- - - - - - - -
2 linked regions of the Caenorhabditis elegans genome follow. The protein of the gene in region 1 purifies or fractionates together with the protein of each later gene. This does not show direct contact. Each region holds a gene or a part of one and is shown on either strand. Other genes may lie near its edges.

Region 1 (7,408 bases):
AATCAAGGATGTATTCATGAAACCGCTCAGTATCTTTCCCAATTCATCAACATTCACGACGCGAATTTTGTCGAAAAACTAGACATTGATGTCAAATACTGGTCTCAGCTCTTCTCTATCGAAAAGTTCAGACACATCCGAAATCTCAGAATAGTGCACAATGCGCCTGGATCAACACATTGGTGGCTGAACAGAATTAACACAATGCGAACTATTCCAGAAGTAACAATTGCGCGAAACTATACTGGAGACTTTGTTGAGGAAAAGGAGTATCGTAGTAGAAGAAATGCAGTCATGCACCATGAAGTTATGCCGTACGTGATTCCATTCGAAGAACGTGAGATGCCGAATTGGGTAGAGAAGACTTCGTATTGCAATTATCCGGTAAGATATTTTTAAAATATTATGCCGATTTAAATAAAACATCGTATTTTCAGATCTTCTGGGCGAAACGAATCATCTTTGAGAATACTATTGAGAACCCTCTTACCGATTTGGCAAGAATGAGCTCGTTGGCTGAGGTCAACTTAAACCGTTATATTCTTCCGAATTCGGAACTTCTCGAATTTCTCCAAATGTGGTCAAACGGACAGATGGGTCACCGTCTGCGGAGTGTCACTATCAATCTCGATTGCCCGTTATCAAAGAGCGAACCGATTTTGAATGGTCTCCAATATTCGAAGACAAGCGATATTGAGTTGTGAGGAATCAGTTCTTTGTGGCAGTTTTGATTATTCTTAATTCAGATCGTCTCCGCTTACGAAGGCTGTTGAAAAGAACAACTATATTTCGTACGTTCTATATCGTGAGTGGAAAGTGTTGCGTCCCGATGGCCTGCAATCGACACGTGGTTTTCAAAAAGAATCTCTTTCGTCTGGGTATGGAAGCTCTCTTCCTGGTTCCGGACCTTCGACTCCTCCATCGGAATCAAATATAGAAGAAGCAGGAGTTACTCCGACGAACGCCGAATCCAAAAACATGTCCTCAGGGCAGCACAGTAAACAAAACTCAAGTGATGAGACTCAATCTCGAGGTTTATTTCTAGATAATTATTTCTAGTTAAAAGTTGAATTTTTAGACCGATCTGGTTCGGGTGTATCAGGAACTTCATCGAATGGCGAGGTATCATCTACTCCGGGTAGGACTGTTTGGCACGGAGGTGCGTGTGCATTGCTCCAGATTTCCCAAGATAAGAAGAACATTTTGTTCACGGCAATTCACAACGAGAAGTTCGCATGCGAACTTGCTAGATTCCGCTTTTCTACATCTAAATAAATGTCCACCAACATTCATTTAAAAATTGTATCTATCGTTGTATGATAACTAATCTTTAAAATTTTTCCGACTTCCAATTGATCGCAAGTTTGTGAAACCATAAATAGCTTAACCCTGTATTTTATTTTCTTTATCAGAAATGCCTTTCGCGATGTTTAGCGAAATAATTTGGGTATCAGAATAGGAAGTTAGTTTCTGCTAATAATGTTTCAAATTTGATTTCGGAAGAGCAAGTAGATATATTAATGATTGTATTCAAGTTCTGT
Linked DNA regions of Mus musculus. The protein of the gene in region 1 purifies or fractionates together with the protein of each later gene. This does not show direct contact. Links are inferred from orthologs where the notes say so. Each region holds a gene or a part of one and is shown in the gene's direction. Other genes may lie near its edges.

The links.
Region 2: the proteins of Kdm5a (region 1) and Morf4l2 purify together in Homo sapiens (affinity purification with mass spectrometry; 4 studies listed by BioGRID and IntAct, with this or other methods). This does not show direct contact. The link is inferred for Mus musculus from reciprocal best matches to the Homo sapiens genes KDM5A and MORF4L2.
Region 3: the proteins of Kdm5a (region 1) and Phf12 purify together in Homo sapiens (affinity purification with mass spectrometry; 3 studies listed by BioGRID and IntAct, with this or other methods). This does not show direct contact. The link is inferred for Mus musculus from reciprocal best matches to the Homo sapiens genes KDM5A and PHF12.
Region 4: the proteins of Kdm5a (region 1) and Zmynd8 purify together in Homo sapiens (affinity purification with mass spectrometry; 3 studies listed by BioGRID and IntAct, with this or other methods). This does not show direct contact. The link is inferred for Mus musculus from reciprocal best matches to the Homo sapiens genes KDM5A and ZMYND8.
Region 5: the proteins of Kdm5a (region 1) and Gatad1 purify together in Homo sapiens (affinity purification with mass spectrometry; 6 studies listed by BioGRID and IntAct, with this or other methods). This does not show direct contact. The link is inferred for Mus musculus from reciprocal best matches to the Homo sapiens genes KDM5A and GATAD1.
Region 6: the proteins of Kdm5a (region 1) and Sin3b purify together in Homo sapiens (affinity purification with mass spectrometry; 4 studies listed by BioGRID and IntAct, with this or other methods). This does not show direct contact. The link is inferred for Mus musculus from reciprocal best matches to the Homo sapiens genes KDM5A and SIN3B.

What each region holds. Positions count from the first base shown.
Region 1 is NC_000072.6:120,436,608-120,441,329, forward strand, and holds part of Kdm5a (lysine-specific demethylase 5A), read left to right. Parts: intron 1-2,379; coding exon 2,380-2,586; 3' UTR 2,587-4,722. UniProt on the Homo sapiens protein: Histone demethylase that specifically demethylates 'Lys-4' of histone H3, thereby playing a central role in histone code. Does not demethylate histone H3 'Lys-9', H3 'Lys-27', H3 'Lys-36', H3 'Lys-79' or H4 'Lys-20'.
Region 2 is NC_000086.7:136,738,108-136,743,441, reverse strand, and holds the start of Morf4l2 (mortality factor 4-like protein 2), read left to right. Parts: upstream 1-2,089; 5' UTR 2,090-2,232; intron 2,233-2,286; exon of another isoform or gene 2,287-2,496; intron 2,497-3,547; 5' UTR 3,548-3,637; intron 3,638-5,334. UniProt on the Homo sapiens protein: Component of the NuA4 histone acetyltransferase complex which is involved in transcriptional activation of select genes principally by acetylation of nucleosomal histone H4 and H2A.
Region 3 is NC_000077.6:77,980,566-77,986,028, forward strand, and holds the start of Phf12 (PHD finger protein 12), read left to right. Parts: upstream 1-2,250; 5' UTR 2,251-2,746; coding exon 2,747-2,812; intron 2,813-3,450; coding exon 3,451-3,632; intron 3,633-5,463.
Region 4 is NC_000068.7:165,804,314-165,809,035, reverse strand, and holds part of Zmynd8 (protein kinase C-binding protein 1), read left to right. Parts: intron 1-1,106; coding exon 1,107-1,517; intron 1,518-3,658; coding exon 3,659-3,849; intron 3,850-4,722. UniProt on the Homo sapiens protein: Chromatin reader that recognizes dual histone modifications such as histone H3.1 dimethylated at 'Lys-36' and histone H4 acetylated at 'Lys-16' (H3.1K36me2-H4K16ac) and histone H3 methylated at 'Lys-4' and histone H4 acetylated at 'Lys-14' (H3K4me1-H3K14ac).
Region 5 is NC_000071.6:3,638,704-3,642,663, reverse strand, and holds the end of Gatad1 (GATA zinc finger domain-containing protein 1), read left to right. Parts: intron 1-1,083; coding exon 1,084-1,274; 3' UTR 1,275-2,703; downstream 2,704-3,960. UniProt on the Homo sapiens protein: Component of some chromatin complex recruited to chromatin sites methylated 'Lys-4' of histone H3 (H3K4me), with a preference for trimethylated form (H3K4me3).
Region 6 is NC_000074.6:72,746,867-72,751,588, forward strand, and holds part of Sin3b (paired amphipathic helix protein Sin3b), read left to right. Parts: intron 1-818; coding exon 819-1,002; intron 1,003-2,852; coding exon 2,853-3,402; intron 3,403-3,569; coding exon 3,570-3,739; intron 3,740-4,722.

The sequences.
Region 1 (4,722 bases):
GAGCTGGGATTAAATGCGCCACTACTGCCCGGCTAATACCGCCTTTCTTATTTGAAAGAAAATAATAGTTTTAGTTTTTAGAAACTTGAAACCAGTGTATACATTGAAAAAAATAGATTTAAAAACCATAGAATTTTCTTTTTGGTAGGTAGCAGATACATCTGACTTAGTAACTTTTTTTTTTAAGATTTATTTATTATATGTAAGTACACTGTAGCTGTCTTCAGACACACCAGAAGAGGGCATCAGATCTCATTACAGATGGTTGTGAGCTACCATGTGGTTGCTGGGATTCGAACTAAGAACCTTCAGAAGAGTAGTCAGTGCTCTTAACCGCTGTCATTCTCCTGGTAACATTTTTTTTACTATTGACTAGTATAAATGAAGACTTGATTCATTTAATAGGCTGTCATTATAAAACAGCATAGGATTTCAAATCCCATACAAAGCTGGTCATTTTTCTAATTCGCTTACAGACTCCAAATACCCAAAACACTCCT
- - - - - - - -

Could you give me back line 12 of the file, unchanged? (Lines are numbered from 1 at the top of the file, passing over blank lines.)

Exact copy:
Region 1 is NC_000072.6:120,436,608-120,441,329, forward strand, and holds part of Kdm5a (lysine-specific demethylase 5A), read left to right. Parts: intron 1-2,379; coding exon 2,380-2,586; 3' UTR 2,587-4,722. UniProt on the Homo sapiens protein: Histone demethylase that specifically demethylates 'Lys-4' of histone H3, thereby playing a central role in histone code. Does not demethylate histone H3 'Lys-9', H3 'Lys-27', H3 'Lys-36', H3 'Lys-79' or H4 'Lys-20'.